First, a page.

US stock futures tread water after upbeat earnings and fresh record highs, as demand outlook weighs on oil

Traders work on the floor of the New York Stock Exchange (NYSE)
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US futures were broadly flat on Friday as stocks traded near record highs.
Disney’s upbeat report comes in a strong earnings season that has boosted stocks.
Oil fell as surging Delta COVID-19 cases prompted cuts to demand forecasts.
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US stock futures wavered near record highs Friday as investors took heart from upbeat corporate earnings, while oil futures slid as concerns grew about demand growth.
Dow Jones futures were up 0.15%, S&P 500 futures rose 0.11% and Nasdaq futures gained 0.1%, as of 05:02 am E.T. on Friday. The S&P 500 closed at a new all-time high Thursday after producer-price inflation beat analyst estimates and jobless claims fell for the third week in a row.
Robust corporate quarterly financial reports have given US stock markets a lift this earnings season, with Disney the latest to come in strong in its update Thursday. The entertainment company beat Wall Street expectations for its third quarter with its highest sales and profit since before the pandemic, as its theme parks reopened in the US and lockdown restrictions elsewhere kept consumers attached to at home streaming. Disney shares were up more than 5% in premarket trading.
Oil futures dipped Friday after monthly reports from the the International Energy Agency and OPEC prompted worries over demand growth. The IEA lowered its 2021 demand forecast and predicted a surplus in 2022 as the Delta coronavirus variant continues to spread. While OPEC kept its demand growth outlook steady, it raised its view of non-OPEC supply.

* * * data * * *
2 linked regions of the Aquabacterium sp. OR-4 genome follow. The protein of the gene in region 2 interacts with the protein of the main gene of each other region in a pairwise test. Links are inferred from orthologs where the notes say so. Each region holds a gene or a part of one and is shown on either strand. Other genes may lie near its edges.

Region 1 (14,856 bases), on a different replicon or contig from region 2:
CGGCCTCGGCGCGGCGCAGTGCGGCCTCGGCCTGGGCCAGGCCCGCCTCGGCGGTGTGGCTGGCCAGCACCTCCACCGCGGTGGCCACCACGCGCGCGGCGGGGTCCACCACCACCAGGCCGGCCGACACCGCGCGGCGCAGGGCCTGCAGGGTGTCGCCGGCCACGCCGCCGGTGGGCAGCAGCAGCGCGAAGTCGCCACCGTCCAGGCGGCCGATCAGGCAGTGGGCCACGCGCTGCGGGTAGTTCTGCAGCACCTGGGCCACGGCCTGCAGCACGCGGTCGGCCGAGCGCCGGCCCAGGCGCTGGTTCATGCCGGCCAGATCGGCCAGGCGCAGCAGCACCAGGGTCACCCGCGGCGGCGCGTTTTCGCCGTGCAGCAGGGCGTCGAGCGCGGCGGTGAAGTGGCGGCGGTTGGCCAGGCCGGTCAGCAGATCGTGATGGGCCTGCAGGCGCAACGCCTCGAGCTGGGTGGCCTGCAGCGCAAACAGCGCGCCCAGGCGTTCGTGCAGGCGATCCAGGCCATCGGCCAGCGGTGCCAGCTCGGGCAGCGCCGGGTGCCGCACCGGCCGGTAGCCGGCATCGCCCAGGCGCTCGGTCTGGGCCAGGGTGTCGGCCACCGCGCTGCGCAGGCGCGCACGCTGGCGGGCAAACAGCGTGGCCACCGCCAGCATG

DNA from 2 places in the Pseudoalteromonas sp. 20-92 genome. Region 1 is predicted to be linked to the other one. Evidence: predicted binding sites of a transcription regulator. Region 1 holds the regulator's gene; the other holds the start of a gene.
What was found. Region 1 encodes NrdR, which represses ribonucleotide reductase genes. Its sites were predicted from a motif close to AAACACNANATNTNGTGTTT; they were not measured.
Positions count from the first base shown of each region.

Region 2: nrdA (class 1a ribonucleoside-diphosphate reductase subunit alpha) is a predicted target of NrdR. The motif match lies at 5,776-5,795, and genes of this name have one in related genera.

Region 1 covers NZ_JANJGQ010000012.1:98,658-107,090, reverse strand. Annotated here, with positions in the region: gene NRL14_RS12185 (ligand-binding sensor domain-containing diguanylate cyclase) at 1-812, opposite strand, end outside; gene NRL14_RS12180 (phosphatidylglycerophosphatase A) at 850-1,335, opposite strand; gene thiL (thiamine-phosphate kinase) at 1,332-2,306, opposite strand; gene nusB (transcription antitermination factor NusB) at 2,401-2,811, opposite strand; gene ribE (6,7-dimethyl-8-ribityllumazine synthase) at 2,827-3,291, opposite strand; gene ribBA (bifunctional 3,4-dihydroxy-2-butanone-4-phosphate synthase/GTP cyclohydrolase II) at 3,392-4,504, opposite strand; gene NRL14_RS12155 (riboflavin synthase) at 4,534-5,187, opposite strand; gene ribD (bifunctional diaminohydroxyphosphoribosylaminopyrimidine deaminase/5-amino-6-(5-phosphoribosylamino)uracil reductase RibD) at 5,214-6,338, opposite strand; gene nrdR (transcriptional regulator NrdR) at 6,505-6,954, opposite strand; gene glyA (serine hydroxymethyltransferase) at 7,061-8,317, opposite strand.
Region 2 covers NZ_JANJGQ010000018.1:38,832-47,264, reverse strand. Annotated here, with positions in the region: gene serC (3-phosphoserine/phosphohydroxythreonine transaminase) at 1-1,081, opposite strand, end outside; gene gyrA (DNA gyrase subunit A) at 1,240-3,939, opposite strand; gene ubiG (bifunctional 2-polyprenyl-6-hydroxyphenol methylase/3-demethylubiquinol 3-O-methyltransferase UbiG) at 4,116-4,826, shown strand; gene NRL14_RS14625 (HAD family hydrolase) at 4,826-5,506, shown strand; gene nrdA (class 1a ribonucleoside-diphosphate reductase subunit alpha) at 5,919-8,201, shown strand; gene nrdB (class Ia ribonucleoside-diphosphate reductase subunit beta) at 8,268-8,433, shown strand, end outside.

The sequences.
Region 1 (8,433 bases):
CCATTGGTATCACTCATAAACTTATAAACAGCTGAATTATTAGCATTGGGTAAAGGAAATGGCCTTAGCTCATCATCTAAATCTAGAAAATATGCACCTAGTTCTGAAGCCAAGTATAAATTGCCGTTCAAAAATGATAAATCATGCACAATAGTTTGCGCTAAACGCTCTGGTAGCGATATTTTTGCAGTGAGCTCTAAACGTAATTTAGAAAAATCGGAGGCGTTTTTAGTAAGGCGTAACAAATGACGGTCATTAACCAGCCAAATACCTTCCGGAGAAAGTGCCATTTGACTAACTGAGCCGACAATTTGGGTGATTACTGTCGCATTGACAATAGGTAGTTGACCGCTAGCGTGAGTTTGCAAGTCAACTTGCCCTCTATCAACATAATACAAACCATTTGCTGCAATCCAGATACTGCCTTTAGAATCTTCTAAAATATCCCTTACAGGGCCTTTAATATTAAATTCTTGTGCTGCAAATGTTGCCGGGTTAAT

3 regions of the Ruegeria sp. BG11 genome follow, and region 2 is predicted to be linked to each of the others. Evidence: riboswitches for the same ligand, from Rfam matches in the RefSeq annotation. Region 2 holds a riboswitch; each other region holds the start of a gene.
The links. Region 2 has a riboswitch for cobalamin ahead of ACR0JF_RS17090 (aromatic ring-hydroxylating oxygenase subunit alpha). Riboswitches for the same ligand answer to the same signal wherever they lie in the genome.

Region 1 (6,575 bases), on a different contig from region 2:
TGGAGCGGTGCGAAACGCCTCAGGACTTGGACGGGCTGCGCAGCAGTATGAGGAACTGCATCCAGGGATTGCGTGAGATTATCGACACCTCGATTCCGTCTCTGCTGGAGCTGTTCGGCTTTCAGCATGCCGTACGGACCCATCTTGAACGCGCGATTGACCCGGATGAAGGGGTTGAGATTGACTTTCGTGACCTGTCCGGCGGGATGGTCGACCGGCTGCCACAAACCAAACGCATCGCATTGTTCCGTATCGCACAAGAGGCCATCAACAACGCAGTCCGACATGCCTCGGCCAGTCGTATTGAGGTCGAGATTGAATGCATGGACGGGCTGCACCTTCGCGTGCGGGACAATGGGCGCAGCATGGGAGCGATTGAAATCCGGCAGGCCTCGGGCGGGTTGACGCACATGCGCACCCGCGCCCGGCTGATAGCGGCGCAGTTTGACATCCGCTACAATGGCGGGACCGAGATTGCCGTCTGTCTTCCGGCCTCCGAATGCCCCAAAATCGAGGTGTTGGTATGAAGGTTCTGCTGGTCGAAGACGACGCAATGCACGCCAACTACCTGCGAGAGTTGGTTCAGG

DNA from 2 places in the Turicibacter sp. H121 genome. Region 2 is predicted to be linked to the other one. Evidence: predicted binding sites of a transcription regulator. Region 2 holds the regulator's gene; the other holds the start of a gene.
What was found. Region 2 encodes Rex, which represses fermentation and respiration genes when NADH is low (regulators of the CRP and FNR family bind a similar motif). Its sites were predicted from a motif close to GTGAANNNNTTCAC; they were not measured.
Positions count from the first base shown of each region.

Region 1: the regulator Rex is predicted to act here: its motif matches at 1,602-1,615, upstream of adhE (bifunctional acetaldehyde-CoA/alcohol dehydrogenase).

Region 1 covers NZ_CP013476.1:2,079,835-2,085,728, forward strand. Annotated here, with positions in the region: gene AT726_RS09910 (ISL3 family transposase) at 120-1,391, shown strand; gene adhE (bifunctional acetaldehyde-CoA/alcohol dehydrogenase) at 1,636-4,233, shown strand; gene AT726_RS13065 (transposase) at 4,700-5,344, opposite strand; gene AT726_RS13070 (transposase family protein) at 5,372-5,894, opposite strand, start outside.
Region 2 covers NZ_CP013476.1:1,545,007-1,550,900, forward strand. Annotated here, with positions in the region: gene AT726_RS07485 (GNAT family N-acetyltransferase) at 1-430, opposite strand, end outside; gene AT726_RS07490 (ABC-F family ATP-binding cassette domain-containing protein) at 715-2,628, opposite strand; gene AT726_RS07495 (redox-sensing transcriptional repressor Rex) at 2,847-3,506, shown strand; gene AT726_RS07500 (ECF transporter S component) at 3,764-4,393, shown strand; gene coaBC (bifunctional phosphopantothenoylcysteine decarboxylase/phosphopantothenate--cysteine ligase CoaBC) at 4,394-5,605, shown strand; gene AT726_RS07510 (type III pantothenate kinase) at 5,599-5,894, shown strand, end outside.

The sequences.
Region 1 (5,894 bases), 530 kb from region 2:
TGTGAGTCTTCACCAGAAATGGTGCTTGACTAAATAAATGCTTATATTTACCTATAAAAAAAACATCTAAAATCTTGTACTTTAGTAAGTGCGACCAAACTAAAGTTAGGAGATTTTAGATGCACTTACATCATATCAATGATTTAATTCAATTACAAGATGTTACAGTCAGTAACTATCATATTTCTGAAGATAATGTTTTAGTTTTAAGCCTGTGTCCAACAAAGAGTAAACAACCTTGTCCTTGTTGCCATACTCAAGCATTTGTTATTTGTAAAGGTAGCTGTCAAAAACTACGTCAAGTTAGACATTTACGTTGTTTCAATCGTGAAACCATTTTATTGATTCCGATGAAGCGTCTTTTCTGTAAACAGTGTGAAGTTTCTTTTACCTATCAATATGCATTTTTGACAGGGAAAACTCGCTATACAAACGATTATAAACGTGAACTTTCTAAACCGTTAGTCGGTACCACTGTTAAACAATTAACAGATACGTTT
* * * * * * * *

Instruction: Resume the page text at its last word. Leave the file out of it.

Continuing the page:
"With a new strain of COVID-19 spreading throughout the world, a shadow of doubt is now being cast on future growth prospects and thereby on demand prospects for key raw materials, like oil," Dimitri Zabelin, analyst at DailyFX, said. "The cumulative effect of quasi-restrictive policies from top crude consumers is nevertheless a fundamental headwind."
Brent crude was down 0.17%, trading at $71.19 per barrel, and WTI crude fell to $68.91 per barrel, 0.26% lower.
European markets started Friday higher in muted trading, following the mood in the US. Frankfurt’s DAX was up 0.43%, while London’s FTSE 100 gained 0.23%, and the Euro Stoxx 50 rose 0.2%.
Stock markets in Asia took a more negative tone as the spread of the Delta variant continued to weigh on investors’ mood. Tokyo’s Nikkei 225 closed 0.14% lower, while the Shanghai Composite declined 0.24% and Hong Kong’s Hang Seng index fell 0.59% by the end of the trading day.
COVID concerns continued to niggle after two major Chinese ports were put under partial closures as the result of new cases, seen as possibly renewing global supply chain issues. Worries about regulatory pressures from China also persisted as investors absorbed Beijing’s five-year plan, which promised increased oversight.
Yield on the US 10-year Treasury note stood at 1.346%, down 2.1 basis points after Thursday’s jobs and inflation data gave mixed signals about economic recovery, prompting renewed fretting about when and whether the Federal Reserve will pull back on monetary stimulus.
Read the original article on Business Insider


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